As a participant generated activity, my small group modeled a Forum Theatre exercise. As might be expected, a serious play about the moral obligations of physical & social scientists to various stakeholder groups among the post-Katrina citizens of New Orleans also led to some good (and funny!) improvisational theatre [Wendy Hamblet and Erich Schienke]:

Peter Taylor has a certain genius for organizing the workshop, and it includes one day with a few hours on the beach. We drove to the nearby Nobsca lighthouse:

Hiked down the rocky shore:

Past tidal pools:

Filled with snails and barnacles:

And then to the sandy beach. Where some brave souls bared their toes/soles to the gentle (and surprisingly warm) waters [here, Amy Lesen]:

I waded in too, and had this gorgeous jelly swim past along the bottom, then come up to have a look at me (well, it seemed that it was looking at me!). It's moments like this of deep engagement with nature that make EcoRover's life worth living:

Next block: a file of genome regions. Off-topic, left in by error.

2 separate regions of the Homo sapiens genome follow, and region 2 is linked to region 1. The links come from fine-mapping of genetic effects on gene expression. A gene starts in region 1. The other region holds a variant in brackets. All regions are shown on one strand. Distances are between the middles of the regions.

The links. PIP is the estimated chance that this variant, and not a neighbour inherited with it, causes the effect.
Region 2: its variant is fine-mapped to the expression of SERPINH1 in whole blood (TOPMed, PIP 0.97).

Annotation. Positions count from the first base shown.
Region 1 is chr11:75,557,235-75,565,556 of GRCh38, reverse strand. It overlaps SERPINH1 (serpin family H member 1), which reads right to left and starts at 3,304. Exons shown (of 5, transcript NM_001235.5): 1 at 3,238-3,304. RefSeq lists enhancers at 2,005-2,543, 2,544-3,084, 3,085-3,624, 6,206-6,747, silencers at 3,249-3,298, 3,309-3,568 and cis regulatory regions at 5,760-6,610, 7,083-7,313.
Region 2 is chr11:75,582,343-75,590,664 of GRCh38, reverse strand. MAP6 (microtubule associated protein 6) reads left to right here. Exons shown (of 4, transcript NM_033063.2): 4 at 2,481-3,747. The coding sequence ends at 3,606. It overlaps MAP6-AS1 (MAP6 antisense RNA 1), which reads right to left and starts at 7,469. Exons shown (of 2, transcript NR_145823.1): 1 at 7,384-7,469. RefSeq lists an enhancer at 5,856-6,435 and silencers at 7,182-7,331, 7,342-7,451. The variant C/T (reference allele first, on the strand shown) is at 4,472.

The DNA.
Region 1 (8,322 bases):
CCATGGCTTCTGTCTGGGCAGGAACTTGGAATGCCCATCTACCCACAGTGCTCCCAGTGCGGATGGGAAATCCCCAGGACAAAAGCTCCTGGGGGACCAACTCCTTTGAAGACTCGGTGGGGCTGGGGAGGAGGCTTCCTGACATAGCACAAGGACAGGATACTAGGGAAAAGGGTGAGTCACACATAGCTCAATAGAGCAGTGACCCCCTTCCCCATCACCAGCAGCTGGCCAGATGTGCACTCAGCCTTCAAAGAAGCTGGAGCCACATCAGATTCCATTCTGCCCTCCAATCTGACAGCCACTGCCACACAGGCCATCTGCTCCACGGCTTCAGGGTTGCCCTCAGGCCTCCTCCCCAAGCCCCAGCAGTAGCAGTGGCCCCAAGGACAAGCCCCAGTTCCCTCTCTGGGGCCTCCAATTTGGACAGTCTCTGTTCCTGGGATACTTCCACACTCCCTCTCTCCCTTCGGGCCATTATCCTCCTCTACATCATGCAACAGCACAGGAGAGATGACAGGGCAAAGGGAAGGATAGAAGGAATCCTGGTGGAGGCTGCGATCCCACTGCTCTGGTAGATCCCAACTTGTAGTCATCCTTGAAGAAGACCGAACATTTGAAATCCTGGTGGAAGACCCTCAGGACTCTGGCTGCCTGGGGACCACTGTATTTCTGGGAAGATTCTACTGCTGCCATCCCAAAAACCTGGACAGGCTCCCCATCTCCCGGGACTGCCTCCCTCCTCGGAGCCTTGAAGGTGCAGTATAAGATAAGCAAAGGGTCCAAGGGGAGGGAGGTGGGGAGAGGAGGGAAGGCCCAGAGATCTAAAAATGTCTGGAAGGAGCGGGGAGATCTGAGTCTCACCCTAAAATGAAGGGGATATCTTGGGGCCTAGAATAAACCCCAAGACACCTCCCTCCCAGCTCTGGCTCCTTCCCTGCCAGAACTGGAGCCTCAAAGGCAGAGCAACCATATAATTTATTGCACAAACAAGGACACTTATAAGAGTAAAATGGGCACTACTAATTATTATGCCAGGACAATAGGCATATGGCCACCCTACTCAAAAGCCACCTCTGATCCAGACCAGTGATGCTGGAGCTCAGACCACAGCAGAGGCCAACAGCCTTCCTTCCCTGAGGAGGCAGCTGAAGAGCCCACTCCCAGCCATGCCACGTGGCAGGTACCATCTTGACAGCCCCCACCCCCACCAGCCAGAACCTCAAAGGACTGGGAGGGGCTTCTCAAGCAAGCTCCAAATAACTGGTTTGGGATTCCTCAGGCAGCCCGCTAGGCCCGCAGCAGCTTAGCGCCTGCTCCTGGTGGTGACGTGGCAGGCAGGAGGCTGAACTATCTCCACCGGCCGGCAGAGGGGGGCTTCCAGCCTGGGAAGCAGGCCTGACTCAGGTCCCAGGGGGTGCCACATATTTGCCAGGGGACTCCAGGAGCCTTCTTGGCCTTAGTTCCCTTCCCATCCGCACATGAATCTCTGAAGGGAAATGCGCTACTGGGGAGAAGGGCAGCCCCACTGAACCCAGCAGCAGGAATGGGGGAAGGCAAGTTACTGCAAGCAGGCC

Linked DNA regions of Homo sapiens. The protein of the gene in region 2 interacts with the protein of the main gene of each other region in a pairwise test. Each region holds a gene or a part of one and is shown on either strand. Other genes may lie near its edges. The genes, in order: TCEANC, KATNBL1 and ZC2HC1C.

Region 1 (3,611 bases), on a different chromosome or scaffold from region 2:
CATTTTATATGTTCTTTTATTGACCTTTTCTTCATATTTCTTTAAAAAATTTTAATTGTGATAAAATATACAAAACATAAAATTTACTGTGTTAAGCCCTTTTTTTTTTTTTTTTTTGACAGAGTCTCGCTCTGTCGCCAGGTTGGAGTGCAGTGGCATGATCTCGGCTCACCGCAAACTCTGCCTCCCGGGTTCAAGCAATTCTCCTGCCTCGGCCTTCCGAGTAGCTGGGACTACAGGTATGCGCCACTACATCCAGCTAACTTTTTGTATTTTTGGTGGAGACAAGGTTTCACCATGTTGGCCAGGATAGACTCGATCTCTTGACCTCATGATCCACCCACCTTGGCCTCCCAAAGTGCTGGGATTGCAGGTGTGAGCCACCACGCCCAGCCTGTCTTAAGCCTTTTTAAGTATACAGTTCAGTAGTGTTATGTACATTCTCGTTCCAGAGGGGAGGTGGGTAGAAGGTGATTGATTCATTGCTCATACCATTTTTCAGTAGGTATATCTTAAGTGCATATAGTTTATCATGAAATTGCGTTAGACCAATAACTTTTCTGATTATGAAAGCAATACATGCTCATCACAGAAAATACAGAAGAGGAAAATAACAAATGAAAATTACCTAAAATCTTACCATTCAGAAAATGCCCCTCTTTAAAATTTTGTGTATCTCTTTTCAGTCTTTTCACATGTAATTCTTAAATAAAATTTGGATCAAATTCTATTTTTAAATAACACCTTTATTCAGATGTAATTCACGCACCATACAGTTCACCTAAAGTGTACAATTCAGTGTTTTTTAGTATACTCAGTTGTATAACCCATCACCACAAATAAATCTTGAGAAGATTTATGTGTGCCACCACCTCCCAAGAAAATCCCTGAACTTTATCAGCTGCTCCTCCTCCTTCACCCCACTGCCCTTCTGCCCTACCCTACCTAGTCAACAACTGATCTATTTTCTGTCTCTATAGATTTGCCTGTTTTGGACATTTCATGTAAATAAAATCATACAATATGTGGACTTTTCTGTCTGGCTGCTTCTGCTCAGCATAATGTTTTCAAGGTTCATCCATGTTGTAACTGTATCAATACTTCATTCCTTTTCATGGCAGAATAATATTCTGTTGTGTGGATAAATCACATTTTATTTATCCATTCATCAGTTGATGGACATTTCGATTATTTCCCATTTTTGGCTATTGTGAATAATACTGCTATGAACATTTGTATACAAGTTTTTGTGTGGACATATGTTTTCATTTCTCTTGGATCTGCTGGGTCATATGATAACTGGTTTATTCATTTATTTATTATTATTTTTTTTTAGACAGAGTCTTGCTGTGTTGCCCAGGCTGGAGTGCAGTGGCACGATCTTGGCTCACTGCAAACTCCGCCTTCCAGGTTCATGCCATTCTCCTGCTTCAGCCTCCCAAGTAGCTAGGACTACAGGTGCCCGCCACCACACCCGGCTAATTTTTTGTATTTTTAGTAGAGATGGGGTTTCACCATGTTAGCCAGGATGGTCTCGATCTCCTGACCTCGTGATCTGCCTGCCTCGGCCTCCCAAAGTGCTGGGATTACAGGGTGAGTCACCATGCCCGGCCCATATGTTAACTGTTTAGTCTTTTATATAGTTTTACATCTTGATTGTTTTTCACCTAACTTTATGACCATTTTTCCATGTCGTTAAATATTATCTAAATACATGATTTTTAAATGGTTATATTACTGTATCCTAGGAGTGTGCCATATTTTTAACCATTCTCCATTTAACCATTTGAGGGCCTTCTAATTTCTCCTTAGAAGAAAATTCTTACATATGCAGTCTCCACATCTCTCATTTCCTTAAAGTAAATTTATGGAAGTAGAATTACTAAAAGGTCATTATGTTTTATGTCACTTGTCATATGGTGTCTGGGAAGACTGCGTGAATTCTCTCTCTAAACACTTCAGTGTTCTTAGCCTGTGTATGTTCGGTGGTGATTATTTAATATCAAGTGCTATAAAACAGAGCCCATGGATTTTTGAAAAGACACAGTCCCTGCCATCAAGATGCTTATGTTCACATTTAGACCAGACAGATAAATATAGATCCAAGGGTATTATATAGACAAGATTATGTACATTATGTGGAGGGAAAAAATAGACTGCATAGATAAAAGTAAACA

The last night, participants had a superb last supper at the upscale (for me) Phusion Grille (great wine, but yikes does the beer list suck!). Our large group ate out on the deck where it was a bit chilly (note the coats) [Marisa Santos Matias, João Arriscado Nunes, Erich Schienke, Douglas Allchin]:

And the final goodbyes and group photo [Jo Ann Oravic had to catch an earlier flight, and is missing from this photo]:

For those who want to know more about the Science-in-Society workshop, I can offer a short list of my own perspectives on what happened, why it was important, and how it affected me: